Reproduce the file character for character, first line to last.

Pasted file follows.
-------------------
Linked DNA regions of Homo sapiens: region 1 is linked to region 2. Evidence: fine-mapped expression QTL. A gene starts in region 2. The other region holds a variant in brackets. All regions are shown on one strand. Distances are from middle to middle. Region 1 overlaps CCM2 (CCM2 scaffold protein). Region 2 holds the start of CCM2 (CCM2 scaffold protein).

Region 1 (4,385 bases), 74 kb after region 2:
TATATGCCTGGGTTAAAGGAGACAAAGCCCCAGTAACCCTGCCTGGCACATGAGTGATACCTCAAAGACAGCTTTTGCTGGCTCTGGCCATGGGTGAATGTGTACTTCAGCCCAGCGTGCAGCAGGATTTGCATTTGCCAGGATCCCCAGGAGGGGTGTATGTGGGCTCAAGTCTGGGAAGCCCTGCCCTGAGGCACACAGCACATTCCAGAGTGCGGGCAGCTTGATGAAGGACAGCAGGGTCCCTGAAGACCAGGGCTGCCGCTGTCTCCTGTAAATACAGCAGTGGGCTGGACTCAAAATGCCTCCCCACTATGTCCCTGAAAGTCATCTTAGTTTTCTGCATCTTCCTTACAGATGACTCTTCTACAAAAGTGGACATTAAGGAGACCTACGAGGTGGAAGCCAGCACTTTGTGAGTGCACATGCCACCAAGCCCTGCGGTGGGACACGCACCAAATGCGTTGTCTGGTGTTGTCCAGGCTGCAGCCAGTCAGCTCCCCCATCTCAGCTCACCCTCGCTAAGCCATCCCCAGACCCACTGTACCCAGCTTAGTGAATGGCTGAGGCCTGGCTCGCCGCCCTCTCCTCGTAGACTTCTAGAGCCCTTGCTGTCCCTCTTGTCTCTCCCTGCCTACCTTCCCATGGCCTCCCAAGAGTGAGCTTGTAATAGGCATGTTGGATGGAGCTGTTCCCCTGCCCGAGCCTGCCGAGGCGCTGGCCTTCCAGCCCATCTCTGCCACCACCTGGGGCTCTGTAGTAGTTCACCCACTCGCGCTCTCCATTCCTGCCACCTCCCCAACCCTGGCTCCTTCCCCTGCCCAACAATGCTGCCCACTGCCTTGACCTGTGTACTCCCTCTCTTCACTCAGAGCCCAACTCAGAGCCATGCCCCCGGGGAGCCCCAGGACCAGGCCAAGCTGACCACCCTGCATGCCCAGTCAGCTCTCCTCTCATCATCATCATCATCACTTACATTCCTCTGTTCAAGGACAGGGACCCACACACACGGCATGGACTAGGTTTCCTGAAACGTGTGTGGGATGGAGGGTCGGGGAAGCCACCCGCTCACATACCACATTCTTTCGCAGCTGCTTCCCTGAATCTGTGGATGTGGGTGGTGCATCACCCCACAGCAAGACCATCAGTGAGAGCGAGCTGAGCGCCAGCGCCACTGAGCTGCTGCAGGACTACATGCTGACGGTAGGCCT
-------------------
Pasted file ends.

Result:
Linked DNA regions of Homo sapiens: region 1 is linked to region 2. Evidence: fine-mapped expression QTL. A gene starts in region 2. The other region holds a variant in brackets. All regions are shown on one strand. Distances are from middle to middle. Region 1 overlaps CCM2 (CCM2 scaffold protein). Region 2 holds the start of CCM2 (CCM2 scaffold protein).

Region 1 (4,385 bases), 74 kb after region 2:
TATATGCCTGGGTTAAAGGAGACAAAGCCCCAGTAACCCTGCCTGGCACATGAGTGATACCTCAAAGACAGCTTTTGCTGGCTCTGGCCATGGGTGAATGTGTACTTCAGCCCAGCGTGCAGCAGGATTTGCATTTGCCAGGATCCCCAGGAGGGGTGTATGTGGGCTCAAGTCTGGGAAGCCCTGCCCTGAGGCACACAGCACATTCCAGAGTGCGGGCAGCTTGATGAAGGACAGCAGGGTCCCTGAAGACCAGGGCTGCCGCTGTCTCCTGTAAATACAGCAGTGGGCTGGACTCAAAATGCCTCCCCACTATGTCCCTGAAAGTCATCTTAGTTTTCTGCATCTTCCTTACAGATGACTCTTCTACAAAAGTGGACATTAAGGAGACCTACGAGGTGGAAGCCAGCACTTTGTGAGTGCACATGCCACCAAGCCCTGCGGTGGGACACGCACCAAATGCGTTGTCTGGTGTTGTCCAGGCTGCAGCCAGTCAGCTCCCCCATCTCAGCTCACCCTCGCTAAGCCATCCCCAGACCCACTGTACCCAGCTTAGTGAATGGCTGAGGCCTGGCTCGCCGCCCTCTCCTCGTAGACTTCTAGAGCCCTTGCTGTCCCTCTTGTCTCTCCCTGCCTACCTTCCCATGGCCTCCCAAGAGTGAGCTTGTAATAGGCATGTTGGATGGAGCTGTTCCCCTGCCCGAGCCTGCCGAGGCGCTGGCCTTCCAGCCCATCTCTGCCACCACCTGGGGCTCTGTAGTAGTTCACCCACTCGCGCTCTCCATTCCTGCCACCTCCCCAACCCTGGCTCCTTCCCCTGCCCAACAATGCTGCCCACTGCCTTGACCTGTGTACTCCCTCTCTTCACTCAGAGCCCAACTCAGAGCCATGCCCCCGGGGAGCCCCAGGACCAGGCCAAGCTGACCACCCTGCATGCCCAGTCAGCTCTCCTCTCATCATCATCATCATCACTTACATTCCTCTGTTCAAGGACAGGGACCCACACACACGGCATGGACTAGGTTTCCTGAAACGTGTGTGGGATGGAGGGTCGGGGAAGCCACCCGCTCACATACCACATTCTTTCGCAGCTGCTTCCCTGAATCTGTGGATGTGGGTGGTGCATCACCCCACAGCAAGACCATCAGTGAGAGCGAGCTGAGCGCCAGCGCCACTGAGCTGCTGCAGGACTACATGCTGACGGTAGGCCT